66-67 Dodge Charger Source Guide

Axles, Differential and Rear End

Useful Links

Posted by Big Sugar on 09/23/09

These links pretty much cover everything you'll need to know about Mopar rear ends.






http://www.moparts.org/Tech/Archive/axle/13.html Sure Grip info

Posted by: Curt on 01/16/04

Most Chargers came with 2.94 to 1 or 3.23 to 1. A/C cars would more likely have 2.94s, Non A/C four barrell cars would be more likey to have 3.23s. Cars ordered with towing trailers in mind would likely have 3.23s or lower. If the warranty "Certicard" is in its holder under the hood it might say what axle ratio was original.

Posted by: Gordon on 01/16/04
With 2.76 gears a pedestrian will accelerate faster than you. Had a 3.23, but thought it wasn't good enough for acceleration, but was nice for the highway (70-80mph). I put 3.55 posi on and get real nice acceleration but its about 3200 rpm at 70 mph. Depends on how you want to use the car. When the money is right, I'm going to look in to a Gearvendors overdrive unit and get the best of both worlds.

Posted by: Bryan 0n 11/22/05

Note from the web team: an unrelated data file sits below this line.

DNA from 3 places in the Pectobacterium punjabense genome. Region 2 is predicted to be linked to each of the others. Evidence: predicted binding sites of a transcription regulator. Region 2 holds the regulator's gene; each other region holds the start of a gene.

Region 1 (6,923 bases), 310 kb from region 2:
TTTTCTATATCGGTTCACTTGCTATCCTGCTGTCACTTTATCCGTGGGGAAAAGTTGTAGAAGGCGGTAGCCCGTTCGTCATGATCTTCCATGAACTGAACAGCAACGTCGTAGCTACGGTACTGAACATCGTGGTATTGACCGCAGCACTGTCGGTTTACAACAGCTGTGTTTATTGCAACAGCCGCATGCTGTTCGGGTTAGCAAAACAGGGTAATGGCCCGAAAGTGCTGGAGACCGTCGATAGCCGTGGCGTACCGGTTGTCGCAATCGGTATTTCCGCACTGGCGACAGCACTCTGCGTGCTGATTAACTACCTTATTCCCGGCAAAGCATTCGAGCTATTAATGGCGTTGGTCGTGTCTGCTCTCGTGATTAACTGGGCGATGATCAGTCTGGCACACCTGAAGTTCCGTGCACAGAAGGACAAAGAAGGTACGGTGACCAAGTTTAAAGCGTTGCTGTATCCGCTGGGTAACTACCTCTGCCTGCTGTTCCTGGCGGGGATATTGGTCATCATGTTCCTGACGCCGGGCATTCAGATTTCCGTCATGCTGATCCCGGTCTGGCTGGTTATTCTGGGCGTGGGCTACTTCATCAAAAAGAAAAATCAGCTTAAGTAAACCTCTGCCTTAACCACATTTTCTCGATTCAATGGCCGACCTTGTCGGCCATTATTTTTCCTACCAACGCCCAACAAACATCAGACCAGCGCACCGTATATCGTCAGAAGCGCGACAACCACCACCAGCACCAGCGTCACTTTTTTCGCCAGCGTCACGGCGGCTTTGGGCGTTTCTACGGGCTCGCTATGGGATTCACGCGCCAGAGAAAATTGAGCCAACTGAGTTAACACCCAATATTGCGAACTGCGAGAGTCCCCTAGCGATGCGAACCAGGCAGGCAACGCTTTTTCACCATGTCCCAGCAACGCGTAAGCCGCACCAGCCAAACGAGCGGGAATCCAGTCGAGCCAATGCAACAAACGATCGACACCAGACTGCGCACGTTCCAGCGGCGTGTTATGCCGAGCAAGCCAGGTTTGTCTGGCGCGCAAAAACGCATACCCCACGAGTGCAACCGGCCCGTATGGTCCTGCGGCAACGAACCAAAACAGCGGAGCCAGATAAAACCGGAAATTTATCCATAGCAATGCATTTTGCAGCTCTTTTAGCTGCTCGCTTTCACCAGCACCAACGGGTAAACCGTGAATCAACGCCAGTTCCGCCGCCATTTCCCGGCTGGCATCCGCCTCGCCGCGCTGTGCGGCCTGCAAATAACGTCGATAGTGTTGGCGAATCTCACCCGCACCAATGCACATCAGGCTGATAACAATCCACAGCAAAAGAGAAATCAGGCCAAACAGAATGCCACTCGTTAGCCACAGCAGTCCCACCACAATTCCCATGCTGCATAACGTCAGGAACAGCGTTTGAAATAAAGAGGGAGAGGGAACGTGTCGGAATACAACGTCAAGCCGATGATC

Math for your Rear End

MPH = (RPM x TD) / (GR x 336)

RPM = (MPH x GR x 336) / TD

TD   =  (MPH x GR x 336) / RPM


Posted by Dan McCormack

A good source for information on rear ends is: www.autohobbydigest.com.

Axle Ratios

Optional SureGrip
Additional SureGrip Option
318 Manual
2.94 3.23 & 3.55 2.94 & 3.23 -
318 Automatic 2.94 3.23 2.94 & 3.23 -
361 Manual
(N.A. w/AC)
(N.A. w/AC)
(N.A. w/AC)
361 Automatic 3.23
(N.A. w/AC)
(Std. w/AC)
(N.A. w/AC)
383 Manual
(N.A. w/AC)
none 3.23
(N.A. w/AC)
383 Automatic 3.23
(N.A. w/AC)
(Std. w/AC)
(N.A. w/AC)
426 Hemi Manual
3.54 Std.
w/Sure Grip
none - -
426 Hemi Automatic 3.23 none 3.23 -

Lower Gear Sets

Posted by: Duane on 03/18/08

This is a spreadsheet that I made to help decide what rear end gear to run with lower gear set and a Gearvendors overdrive. (The best of both worlds IMHO). The top row (yellow) is the rear end gear your want to use.

With the 2.94 rear end and the low gear set, 1st gear will launch like you had a 3.32 rear end (blue row). At the bottom is your RPM's at different speeds for both the factory and the Gearvendors for a 25.85" tall tire (the ones on my car currently). If you have a taller tire the RPM's will be less - shorter tire will be more.

I bought the A&A low gear set as well as some other transmission goodies from different sources (6-pinion output planetary, etc.) Talk to Torqueflite Patty in Washington State and on eBay. He's the man!  I'd highly recommend the low gear set and although I'm still saving my pennies I'd strongly recommend the Gearvendors overdrive.